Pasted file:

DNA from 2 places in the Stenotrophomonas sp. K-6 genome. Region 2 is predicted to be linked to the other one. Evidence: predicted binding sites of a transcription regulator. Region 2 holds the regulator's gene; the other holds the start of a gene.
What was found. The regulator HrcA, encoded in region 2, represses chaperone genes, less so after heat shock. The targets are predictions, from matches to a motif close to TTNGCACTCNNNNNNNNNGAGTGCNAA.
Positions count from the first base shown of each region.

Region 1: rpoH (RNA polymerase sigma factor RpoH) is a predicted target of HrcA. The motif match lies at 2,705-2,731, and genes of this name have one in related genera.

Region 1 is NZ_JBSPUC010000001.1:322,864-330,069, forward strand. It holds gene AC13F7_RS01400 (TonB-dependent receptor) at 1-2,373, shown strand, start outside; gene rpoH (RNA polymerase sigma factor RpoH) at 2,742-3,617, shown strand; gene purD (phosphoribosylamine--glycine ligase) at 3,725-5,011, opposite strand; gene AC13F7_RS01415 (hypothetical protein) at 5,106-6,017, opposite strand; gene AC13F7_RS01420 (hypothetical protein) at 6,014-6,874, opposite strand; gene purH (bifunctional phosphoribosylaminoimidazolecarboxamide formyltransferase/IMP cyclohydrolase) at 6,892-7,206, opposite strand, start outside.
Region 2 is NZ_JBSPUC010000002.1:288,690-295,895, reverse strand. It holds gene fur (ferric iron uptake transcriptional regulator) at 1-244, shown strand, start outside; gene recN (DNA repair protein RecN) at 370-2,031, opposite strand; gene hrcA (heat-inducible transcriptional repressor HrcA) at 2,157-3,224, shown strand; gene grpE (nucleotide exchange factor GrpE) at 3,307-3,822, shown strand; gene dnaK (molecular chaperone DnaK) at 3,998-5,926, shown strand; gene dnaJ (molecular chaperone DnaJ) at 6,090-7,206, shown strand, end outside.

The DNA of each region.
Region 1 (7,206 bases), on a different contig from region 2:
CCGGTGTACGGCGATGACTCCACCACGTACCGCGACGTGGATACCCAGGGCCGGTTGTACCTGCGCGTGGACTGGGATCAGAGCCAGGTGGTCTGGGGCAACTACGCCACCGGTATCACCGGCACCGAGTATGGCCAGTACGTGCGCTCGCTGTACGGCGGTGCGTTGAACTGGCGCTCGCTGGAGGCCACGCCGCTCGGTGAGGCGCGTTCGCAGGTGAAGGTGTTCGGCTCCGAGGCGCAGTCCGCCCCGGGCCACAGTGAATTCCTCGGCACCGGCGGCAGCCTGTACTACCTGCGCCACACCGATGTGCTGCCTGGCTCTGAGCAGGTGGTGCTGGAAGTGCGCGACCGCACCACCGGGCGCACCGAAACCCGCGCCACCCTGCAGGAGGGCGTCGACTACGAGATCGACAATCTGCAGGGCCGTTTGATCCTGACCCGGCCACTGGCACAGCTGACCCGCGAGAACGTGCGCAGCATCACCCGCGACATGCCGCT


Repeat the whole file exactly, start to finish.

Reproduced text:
DNA from 2 places in the Stenotrophomonas sp. K-6 genome. Region 2 is predicted to be linked to the other one. Evidence: predicted binding sites of a transcription regulator. Region 2 holds the regulator's gene; the other holds the start of a gene.
What was found. The regulator HrcA, encoded in region 2, represses chaperone genes, less so after heat shock. The targets are predictions, from matches to a motif close to TTNGCACTCNNNNNNNNNGAGTGCNAA.
Positions count from the first base shown of each region.

Region 1: rpoH (RNA polymerase sigma factor RpoH) is a predicted target of HrcA. The motif match lies at 2,705-2,731, and genes of this name have one in related genera.

Region 1 is NZ_JBSPUC010000001.1:322,864-330,069, forward strand. It holds gene AC13F7_RS01400 (TonB-dependent receptor) at 1-2,373, shown strand, start outside; gene rpoH (RNA polymerase sigma factor RpoH) at 2,742-3,617, shown strand; gene purD (phosphoribosylamine--glycine ligase) at 3,725-5,011, opposite strand; gene AC13F7_RS01415 (hypothetical protein) at 5,106-6,017, opposite strand; gene AC13F7_RS01420 (hypothetical protein) at 6,014-6,874, opposite strand; gene purH (bifunctional phosphoribosylaminoimidazolecarboxamide formyltransferase/IMP cyclohydrolase) at 6,892-7,206, opposite strand, start outside.
Region 2 is NZ_JBSPUC010000002.1:288,690-295,895, reverse strand. It holds gene fur (ferric iron uptake transcriptional regulator) at 1-244, shown strand, start outside; gene recN (DNA repair protein RecN) at 370-2,031, opposite strand; gene hrcA (heat-inducible transcriptional repressor HrcA) at 2,157-3,224, shown strand; gene grpE (nucleotide exchange factor GrpE) at 3,307-3,822, shown strand; gene dnaK (molecular chaperone DnaK) at 3,998-5,926, shown strand; gene dnaJ (molecular chaperone DnaJ) at 6,090-7,206, shown strand, end outside.

The DNA of each region.
Region 1 (7,206 bases), on a different contig from region 2:
CCGGTGTACGGCGATGACTCCACCACGTACCGCGACGTGGATACCCAGGGCCGGTTGTACCTGCGCGTGGACTGGGATCAGAGCCAGGTGGTCTGGGGCAACTACGCCACCGGTATCACCGGCACCGAGTATGGCCAGTACGTGCGCTCGCTGTACGGCGGTGCGTTGAACTGGCGCTCGCTGGAGGCCACGCCGCTCGGTGAGGCGCGTTCGCAGGTGAAGGTGTTCGGCTCCGAGGCGCAGTCCGCCCCGGGCCACAGTGAATTCCTCGGCACCGGCGGCAGCCTGTACTACCTGCGCCACACCGATGTGCTGCCTGGCTCTGAGCAGGTGGTGCTGGAAGTGCGCGACCGCACCACCGGGCGCACCGAAACCCGCGCCACCCTGCAGGAGGGCGTCGACTACGAGATCGACAATCTGCAGGGCCGTTTGATCCTGACCCGGCCACTGGCACAGCTGACCCGCGAGAACGTGCGCAGCATCACCCGCGACATGCCGCT